The high cost of the annual exam

We all know there is no such thing as a free lunch, and there is no such thing as free preventive care. It is pre-paid and subsidized, but not free.

One writer summed up the problem very neatly:

Insurance is an institution for dealing with risks. It is a costly and counterproductive way to pay for things that are not risks — such as annual checkups, which are known in advance to occur every year.

Your annual checkup does not cost any less because it is covered by insurance. In fact it costs more, because the person who is insured must pay premiums that cover not only the cost of the checkup itself, but also the costs of insurance-company paperwork.

Related story: Free preventive care can still cost 

A commentary by a physician in the New England Journal of Medicine explains:

Laboratories have learned that one easy way to increase revenue is to make it easy for clinicians to order more tests… Costly tests that once would have required physicians to submit multiple collection vials and specimens can now be ordered with the Pap smear simply by clicking a single box in the electronic medical record. Nothing at any point along the way alerts either the clinician or the patient to the high costs of these tests or to the fact that there is little medical evidence to suggest that they are useful for most patients.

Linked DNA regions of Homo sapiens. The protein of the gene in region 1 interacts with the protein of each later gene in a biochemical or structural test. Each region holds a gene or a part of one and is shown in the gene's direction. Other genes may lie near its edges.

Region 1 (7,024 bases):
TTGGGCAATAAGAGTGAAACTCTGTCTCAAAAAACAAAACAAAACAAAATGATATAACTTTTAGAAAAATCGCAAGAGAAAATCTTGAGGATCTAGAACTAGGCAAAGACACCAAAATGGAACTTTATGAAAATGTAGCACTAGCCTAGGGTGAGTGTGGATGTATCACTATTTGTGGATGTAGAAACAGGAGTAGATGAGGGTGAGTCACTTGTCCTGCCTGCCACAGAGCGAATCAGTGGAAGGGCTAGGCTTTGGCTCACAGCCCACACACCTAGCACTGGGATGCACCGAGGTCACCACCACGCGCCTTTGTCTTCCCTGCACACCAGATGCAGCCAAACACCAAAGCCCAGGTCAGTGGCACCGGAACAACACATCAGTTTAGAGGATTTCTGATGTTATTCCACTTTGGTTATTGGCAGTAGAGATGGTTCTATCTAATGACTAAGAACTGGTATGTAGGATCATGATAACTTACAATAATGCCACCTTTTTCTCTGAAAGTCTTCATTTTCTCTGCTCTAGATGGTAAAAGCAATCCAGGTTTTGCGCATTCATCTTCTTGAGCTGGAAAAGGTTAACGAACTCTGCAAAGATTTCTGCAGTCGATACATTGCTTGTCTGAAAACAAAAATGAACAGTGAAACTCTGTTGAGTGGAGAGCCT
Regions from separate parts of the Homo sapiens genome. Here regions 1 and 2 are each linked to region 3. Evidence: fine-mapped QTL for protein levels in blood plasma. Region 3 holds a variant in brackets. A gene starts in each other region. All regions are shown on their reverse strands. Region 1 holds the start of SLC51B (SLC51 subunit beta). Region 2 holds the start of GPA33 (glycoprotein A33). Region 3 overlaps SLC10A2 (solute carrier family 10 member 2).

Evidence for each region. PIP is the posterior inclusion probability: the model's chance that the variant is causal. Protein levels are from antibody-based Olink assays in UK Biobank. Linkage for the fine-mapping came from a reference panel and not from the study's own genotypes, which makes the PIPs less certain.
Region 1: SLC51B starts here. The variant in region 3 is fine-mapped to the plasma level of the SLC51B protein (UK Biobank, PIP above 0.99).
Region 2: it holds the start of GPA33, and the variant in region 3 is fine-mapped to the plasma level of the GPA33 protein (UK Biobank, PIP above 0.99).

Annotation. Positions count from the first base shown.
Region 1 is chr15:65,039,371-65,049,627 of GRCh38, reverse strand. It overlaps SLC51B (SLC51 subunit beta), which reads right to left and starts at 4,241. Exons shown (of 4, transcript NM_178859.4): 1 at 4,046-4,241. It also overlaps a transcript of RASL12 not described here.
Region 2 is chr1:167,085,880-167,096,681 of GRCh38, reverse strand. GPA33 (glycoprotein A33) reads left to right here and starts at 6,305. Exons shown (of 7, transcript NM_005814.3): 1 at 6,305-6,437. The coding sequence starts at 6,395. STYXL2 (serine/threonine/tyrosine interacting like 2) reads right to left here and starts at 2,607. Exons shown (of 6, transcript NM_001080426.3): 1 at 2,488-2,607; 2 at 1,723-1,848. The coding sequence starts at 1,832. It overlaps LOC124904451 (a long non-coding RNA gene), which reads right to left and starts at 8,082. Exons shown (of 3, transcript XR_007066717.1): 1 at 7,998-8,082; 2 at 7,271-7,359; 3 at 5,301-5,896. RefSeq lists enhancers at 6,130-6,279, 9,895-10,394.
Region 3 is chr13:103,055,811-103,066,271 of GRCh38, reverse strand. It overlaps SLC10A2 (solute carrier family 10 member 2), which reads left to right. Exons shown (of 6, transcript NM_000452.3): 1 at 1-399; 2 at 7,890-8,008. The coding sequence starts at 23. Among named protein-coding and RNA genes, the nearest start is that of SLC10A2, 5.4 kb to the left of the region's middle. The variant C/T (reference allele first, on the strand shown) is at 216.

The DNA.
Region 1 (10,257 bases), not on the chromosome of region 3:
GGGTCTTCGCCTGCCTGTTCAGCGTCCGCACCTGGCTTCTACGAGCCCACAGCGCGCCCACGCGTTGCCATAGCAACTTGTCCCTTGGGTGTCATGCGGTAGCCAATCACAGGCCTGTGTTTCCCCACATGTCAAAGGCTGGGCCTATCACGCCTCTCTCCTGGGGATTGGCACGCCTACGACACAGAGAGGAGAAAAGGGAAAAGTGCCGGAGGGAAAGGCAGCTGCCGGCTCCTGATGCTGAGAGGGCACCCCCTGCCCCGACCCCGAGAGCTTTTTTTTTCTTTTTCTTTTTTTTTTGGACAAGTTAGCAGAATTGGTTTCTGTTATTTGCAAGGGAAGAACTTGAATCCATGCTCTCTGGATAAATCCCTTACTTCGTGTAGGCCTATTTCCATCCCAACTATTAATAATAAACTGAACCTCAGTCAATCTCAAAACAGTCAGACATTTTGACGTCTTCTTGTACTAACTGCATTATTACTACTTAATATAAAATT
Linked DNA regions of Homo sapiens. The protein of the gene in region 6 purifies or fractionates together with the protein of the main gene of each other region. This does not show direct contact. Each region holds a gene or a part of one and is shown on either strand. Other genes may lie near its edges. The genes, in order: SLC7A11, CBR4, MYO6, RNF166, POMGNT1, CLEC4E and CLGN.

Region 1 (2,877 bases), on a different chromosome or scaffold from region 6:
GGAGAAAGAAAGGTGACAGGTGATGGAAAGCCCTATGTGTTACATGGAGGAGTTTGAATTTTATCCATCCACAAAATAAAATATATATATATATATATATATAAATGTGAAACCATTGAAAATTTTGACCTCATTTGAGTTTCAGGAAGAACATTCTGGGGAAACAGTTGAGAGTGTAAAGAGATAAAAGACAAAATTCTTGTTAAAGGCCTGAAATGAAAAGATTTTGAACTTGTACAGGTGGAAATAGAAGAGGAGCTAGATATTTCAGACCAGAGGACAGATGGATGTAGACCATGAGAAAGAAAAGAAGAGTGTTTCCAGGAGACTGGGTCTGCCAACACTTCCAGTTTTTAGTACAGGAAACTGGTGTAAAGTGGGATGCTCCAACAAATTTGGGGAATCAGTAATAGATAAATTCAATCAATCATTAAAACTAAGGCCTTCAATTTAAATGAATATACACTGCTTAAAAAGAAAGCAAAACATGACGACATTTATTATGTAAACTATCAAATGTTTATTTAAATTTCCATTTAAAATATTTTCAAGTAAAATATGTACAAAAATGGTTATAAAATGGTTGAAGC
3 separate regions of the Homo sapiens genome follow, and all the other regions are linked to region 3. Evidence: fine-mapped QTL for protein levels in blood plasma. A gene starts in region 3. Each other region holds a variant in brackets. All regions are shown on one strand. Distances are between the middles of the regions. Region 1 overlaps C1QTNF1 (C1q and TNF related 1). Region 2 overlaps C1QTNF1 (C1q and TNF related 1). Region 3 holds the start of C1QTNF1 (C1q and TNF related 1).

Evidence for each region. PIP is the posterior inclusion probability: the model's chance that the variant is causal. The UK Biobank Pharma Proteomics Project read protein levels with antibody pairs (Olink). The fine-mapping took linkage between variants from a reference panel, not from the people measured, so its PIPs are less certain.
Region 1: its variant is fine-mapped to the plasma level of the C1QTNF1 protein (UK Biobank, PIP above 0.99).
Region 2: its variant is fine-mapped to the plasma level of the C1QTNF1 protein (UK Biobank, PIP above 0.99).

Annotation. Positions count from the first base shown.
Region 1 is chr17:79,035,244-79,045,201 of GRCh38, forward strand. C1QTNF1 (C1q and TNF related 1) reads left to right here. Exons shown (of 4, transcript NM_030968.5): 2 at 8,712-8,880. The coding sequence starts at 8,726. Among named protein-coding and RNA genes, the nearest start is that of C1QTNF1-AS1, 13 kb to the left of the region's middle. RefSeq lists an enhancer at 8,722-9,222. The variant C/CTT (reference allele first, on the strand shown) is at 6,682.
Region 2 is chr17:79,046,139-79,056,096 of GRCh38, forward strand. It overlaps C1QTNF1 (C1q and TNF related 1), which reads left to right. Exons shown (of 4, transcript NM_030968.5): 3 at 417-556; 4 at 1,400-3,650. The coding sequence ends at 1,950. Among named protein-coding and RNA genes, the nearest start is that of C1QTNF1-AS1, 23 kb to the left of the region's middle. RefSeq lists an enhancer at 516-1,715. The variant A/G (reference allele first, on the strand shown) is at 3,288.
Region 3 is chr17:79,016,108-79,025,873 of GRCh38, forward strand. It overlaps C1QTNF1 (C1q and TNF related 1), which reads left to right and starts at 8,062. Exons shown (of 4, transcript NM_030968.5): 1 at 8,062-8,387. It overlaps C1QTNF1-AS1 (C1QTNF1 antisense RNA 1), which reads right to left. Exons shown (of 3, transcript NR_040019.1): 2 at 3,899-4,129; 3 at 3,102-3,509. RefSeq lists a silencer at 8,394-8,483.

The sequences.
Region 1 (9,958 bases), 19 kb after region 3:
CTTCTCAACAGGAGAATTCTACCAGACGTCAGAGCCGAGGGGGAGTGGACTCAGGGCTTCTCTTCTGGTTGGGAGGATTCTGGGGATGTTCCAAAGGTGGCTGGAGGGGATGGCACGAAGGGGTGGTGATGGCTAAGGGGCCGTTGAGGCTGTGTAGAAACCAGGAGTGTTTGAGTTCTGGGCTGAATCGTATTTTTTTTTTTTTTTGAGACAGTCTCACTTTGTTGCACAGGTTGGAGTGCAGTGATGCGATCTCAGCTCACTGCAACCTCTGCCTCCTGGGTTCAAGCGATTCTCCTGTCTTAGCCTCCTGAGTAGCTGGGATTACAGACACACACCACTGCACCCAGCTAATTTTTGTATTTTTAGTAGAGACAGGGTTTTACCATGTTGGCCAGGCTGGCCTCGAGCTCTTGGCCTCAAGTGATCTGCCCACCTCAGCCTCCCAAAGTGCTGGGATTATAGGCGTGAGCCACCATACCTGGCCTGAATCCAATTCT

Related post: Check and check again

And if the main purpose of the “adult wellness visit” (AWV) is to check boxes and order tests, wouldn’t it be more cost efficient to have it done by a nurse practitioner or a physician’s assistant instead? That’s what one doctor is predicting:

A time will come when AWVs are brief visits done by assistants, and the patient will have to come in for a physical on another day (which will not be covered at 100%, as the AWV is). I suspect many patients won’t like this.

It’s all better than being un-insured, but don’t be surprised when your doctor tells you that your yearly physical isn’t your yearly physical.

A few years ago my annual exam lasted about an hour, and my physician listened to my lungs and heart, looked into my ears, eyes and mouth, checked my skin for moles, gave me a breast exam and a pelvic exam. It was thorough. I also had time to discuss several small concerns, none of which was urgent or, I thought, worthy of its own visit. Overall, it was an opportunity to bond with my doctor.

But now doctors don’t like that. If you come to your “annual exam” armed with a laundry list of complaints, no matter how small, they will tell you to make another appointment.

My exam last year lasted less than 10 minutes, and included only a cursory physical exam. Like the physician above suggested, my yearly physical was no longer my yearly physical. For that I will have to reschedule and pay.

So here I am, reminder letter in hand, wondering whether to change physicians and whether to schedule an annual exam.

Most likely I will keep my doctor but ditch the annual exam.

Sláinte,

Frugal Nurse